Jay’s costume was very obviously inspired by Mercury AKA Hermes, the messenger god of merriment who is often associated with speed. We’ve got the same winged helmet that Hermes has. There are also wings on the boots, bringing to mind winged sandals of Greek and Roman myth. The rest of the suit is very much an off-the-rack look. It’s basically a red mock turtleneck and a pair of blue jeans that are decorated by lightning bolts. Hermes has no real association with lightning, but we tend to associate it with speed and power, so the symbol works for Jay.

After a few stories, Jay’s jeans became more plain and he only had a lightning bolt on his shirt (and sometimes his belt buckle). I think this is a good change. Too many lightning bolts just makes the outfit look busier than it should if you don’t arrange them right. Simplifying the outfit also emphasizes Jay’s carefree attitude. Some artists make the shirt and trousers skin-tight to make it resemble the spandex costumes of other superheroes. Personally, I prefer when it looks like just a pair of blue jeans and a mock turtle neck that Jay took out of his closet and then decorated slightly. Decades before anyone was worrying about the realistic nature of superhero costumes, this is a look that wouldn’t take much to translate to live-action film or television.

In his early stories, Jay also used lightning-shaped throwing blades as weapons. When facing an enemy, he’d toss the blade at super-speed. He never killed anyone with these weapons. Jay wasn’t bloodthirsty or grim, he just used these tools to disarm or scare criminals. In a way, the oddness of these weapons nicely reflected Jay’s whimsical personality. Unlike many other superheroes of the era, Jay was pretty laid back and often used his powers purely for fun. He’d play tennis with himself or put Joan into a taxi cab and then race her to a destination. Jay loved being the Flash, even when it involved fighting nasty criminals, Nazis, or immortal villains with bizarrely aggressive names like Vandal Savage.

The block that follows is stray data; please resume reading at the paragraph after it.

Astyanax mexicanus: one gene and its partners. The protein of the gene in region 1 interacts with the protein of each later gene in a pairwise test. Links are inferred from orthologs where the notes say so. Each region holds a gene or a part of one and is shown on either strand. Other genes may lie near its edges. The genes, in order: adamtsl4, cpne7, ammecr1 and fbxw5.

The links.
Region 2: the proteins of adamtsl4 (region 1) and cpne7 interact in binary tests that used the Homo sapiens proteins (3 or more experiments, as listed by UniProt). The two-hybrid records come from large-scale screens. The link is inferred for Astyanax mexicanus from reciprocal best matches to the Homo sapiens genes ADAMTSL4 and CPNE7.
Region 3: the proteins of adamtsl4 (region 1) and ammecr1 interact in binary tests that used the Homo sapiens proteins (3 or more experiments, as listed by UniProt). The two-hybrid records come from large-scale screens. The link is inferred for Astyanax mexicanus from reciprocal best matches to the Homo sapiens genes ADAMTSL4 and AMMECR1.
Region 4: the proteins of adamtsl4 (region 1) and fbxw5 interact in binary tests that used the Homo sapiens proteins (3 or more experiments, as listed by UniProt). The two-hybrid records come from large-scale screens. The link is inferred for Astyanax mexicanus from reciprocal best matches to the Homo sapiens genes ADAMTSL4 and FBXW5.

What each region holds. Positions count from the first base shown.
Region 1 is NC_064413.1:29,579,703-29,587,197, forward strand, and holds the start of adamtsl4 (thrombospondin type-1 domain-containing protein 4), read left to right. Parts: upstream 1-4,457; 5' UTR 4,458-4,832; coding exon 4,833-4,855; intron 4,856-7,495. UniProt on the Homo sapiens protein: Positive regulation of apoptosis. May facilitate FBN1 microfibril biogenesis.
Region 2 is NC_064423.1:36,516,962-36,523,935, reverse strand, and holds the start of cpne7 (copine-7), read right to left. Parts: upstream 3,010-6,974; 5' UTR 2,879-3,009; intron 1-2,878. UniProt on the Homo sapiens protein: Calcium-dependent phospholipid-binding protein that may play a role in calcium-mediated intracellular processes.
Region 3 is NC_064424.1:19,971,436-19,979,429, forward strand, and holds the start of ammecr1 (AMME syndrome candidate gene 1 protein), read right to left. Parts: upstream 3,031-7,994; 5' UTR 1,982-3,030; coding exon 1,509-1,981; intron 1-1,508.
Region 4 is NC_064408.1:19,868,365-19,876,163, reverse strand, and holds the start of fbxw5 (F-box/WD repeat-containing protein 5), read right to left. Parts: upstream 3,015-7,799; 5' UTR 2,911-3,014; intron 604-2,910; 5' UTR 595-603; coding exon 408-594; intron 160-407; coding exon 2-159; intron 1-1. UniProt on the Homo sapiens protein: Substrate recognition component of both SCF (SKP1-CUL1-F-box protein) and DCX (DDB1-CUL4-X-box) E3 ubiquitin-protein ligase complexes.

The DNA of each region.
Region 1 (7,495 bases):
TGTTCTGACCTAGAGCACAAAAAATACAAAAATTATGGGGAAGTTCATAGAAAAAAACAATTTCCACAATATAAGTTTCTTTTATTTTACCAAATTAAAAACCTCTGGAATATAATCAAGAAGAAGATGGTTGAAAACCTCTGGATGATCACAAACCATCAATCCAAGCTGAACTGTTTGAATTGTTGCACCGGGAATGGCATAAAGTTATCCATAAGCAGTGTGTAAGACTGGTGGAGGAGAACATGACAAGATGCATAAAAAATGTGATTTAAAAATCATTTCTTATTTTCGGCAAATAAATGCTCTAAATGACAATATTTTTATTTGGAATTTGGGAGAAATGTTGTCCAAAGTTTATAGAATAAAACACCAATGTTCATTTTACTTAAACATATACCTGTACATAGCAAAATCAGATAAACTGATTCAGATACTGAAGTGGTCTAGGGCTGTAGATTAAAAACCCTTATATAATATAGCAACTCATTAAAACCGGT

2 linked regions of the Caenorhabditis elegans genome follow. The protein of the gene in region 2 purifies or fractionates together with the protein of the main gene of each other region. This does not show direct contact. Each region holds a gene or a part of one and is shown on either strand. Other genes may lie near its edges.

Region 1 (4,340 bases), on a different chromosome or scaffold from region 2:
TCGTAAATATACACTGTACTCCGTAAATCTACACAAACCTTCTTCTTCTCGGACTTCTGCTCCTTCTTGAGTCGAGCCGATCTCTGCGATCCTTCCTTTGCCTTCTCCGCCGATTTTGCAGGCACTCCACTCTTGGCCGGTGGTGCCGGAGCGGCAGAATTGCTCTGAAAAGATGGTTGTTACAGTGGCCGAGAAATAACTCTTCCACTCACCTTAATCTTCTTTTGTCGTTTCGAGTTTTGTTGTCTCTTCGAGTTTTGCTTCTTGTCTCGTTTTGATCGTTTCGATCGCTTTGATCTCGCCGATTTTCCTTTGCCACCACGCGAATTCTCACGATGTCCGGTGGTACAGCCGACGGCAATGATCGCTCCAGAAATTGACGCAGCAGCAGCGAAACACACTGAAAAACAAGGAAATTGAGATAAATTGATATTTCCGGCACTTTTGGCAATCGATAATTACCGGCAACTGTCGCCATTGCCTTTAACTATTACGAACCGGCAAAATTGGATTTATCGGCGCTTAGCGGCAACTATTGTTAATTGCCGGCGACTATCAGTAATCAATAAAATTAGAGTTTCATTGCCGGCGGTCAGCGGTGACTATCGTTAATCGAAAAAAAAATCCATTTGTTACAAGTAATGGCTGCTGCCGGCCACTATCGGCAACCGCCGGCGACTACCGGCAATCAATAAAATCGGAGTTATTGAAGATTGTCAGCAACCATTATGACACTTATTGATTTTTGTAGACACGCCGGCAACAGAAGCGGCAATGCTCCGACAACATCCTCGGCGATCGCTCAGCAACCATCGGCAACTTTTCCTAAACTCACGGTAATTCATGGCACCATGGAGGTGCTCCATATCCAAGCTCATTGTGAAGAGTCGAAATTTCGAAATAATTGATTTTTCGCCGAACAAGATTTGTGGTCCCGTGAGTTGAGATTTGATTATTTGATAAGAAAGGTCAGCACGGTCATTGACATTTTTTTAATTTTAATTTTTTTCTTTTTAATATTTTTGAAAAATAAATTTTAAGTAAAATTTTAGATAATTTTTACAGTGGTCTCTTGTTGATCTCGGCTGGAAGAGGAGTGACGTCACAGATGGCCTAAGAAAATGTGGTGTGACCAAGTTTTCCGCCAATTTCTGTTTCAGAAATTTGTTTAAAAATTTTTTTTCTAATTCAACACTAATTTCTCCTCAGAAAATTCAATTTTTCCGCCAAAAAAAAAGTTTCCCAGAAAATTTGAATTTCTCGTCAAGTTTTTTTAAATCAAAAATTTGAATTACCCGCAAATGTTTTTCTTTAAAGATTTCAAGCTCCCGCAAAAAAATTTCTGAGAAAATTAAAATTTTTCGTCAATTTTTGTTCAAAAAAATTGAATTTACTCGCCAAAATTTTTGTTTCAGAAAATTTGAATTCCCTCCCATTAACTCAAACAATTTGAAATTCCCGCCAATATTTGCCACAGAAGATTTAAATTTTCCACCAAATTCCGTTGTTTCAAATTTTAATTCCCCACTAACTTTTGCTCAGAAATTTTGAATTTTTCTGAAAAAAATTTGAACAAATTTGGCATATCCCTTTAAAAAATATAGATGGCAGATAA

Although Jay dropped the use of lightning bolt blades, he later used his hat as a weapon from time to time. Jay could toss the helmet like a discuss, knocking down multiple enemies, calculating angles at super-speed so he’d know where and when it would ricochet off surfaces. Decades after his introduction, it was revealed that Jay’s helmet had originally been worn by his father during World War I. When he’d decided to become a superhero, Jay painted the military helmet silver and added the wings.

Now you might be wondering, “How did the guy have a secret identity? He’s not wearing a mask and surely the hat wasn’t enough to throw people off.” Well, that’s a good point and it was quickly explained. Jay could vibrate his body at an accelerated rate and when he donned his Flash costume he did this trick with his face. We the readers saw Jay Garrick, but the people who met the Flash saw only a blur where his face was. This vibration effect also disguised his voice a bit. It’s a neat trick and once again something that made Flash stand apart from other heroes.